Edge to education
WHETHER it is basketball, karate, science club or theatre, activities that allow children to explore a wide scope of interests now have a more prominent place in schools nationwide.
This month, Bright Kids looks at core aspects of gaining a solid extracurricular experience at private and international schools.
“In a survey held among visitors to the recent Private and International School Fair in July, parents ranked fees as the most important consideration when choosing an international school for their children, followed by location and curriculum offered.
“Teachers, school culture and values, as well as reputation came next,” says Nickie Yew, co- founder and director of fair organiser Mint Communications.
Yew goes on to say that most parents are aware of the importance of an all- rounded education and have begun to seek suitable opportunities in their children’s potential schools.
“This means that in addition to preparing students academically, there should also be opportunities for students to develop abilities in sports, music, art, drama, dance and more. Therefore, it is becoming increasingly important for schools to provide faciltiies for these activities.”
Parents play a significant role in encouraging co- curricular involvement among children.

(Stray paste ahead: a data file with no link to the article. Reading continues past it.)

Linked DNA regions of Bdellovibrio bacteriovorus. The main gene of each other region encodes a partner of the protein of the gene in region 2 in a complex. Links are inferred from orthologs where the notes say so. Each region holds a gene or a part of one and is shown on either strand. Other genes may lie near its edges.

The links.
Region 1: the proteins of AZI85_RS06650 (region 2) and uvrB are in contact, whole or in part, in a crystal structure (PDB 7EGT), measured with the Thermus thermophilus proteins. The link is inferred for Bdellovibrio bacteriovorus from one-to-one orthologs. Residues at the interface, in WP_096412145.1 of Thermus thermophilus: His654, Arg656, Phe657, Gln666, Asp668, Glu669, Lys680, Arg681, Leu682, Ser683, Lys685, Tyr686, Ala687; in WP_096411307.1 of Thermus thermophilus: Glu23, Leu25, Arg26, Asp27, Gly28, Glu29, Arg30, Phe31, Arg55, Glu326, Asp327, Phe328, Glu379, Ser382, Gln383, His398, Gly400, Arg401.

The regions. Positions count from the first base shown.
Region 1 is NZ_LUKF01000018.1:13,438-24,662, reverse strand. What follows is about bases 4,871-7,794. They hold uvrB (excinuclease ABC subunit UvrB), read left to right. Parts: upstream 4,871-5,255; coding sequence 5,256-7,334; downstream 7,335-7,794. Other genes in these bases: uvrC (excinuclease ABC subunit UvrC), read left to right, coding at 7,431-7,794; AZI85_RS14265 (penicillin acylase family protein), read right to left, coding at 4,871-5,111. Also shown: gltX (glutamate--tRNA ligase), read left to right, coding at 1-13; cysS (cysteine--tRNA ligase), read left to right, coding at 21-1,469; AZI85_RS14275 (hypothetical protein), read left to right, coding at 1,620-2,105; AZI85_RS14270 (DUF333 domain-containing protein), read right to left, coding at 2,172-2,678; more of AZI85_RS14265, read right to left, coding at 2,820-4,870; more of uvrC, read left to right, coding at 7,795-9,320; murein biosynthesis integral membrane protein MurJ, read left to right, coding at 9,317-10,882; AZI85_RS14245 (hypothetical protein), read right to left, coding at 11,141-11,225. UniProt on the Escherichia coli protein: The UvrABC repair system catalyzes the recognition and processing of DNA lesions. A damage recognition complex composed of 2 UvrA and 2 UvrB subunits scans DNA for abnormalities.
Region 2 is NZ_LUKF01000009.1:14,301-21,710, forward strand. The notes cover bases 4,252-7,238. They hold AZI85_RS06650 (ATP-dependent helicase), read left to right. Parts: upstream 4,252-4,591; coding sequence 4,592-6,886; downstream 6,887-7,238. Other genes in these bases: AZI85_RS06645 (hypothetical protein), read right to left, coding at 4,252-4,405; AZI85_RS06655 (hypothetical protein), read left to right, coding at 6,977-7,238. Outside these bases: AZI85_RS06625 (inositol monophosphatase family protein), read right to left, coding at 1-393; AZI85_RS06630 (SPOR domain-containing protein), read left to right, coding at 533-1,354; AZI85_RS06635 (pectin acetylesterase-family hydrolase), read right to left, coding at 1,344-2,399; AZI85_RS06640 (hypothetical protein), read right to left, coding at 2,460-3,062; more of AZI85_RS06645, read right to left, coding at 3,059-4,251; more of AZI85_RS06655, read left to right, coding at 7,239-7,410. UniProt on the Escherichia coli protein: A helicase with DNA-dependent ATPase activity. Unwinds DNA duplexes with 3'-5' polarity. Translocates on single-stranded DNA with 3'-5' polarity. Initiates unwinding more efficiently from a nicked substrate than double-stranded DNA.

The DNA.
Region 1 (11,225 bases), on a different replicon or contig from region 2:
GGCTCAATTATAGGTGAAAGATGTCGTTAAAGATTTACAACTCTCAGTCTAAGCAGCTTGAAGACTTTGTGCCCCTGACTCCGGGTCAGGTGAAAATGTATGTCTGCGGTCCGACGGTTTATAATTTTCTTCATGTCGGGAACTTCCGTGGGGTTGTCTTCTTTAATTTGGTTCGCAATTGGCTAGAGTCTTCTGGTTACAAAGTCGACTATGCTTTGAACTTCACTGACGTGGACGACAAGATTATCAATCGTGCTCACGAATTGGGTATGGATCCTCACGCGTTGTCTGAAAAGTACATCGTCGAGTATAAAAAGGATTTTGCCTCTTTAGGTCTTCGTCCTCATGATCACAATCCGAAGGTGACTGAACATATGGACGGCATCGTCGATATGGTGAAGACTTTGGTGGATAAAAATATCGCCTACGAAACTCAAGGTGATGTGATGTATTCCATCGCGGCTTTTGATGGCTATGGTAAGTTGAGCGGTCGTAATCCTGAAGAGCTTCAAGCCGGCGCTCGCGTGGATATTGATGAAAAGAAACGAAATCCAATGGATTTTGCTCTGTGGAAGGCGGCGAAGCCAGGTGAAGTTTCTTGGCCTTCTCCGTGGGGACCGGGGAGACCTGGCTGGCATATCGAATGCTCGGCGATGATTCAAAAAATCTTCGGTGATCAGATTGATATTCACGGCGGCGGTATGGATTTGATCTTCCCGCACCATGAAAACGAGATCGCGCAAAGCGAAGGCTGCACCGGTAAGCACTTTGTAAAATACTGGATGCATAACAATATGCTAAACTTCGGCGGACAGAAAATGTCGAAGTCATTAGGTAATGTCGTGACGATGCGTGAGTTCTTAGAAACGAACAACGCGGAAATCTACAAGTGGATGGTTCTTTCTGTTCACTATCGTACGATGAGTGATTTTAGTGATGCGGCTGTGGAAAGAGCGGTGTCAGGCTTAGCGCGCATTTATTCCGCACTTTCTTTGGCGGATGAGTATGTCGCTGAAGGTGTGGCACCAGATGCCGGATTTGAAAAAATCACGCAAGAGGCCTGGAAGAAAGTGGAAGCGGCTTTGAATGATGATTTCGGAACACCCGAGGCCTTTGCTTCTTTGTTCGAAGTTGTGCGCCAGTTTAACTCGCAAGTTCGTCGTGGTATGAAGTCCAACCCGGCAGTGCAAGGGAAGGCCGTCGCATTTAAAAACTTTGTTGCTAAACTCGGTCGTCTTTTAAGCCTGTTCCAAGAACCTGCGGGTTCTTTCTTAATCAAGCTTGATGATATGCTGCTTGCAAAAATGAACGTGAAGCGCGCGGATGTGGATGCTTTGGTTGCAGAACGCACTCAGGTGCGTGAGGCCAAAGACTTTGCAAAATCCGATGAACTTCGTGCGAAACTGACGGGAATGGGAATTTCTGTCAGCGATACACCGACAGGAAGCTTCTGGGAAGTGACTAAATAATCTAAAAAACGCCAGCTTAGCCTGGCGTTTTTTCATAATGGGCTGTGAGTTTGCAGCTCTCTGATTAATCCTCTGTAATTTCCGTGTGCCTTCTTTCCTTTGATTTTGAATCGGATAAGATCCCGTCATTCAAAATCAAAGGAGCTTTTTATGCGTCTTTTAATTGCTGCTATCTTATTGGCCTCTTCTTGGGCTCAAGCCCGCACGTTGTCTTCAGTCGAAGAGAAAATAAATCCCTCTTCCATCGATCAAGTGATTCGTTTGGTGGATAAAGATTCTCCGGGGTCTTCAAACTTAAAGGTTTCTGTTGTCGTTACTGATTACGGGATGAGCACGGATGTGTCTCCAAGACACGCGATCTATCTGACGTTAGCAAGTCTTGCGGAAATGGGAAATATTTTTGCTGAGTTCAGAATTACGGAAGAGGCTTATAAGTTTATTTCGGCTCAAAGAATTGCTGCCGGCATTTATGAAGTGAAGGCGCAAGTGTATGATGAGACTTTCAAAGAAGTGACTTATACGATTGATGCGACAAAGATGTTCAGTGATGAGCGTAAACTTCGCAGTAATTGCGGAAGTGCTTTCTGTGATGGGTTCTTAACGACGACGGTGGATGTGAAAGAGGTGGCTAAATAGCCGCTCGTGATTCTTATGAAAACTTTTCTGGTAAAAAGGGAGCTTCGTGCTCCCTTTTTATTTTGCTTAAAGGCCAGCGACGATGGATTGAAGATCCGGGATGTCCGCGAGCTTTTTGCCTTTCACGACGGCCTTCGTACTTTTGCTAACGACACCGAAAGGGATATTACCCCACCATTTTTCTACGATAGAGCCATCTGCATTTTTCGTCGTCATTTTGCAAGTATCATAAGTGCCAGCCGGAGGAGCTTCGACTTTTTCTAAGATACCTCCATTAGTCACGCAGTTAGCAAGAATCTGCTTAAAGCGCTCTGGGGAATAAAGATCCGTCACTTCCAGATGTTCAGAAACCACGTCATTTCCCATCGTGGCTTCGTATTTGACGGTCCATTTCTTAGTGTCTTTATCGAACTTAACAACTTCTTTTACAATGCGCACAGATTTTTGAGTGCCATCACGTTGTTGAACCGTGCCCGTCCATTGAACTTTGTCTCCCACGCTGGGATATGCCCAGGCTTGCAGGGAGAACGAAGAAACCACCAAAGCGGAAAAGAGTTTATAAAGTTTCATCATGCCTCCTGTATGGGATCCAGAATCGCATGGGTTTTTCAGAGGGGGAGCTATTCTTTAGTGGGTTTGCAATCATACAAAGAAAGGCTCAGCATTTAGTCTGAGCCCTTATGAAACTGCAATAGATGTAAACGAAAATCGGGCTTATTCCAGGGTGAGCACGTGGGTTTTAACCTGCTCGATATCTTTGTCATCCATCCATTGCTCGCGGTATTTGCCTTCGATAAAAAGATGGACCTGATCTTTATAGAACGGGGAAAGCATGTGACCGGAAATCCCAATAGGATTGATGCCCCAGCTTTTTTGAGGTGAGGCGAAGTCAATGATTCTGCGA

Common understanding on the importance of these activities has evolved since previous decades to align with the principles of holistic education so widely applied today.
ECA ( extracurricular activities) coordinator at elc International School Jessie Mohanraj says, “Today, the working world has become more competitive and ECA can give candidates an edge.
“Regardless of personal sentiments, I believe students these days would join extracurricular activities to beef up their future resumes, something people in my generation and older would not have considered doing.
“Parents today, understanding the significance of these activities, definitely put more importance on them and ensure that their children go for different lessons after school or on the weekends.”
Besides parents, the involvement of teachers also dictate ECA interest and involvement among their students.
“Inspired teachers make for inspiring ECA. There has to be something about activity that draws a student to it, and you would be hard pressed to find a well thought out activity that has been planned by a teacher who does not want to carry out the activity in the first place,” opines Jessie.
With schools everywhere in the country offering an extensive host of activities that appeal to a wide range of interests, teachers can go the extra mile in drawing out the best in students based on their individual skills, talents and personalities.
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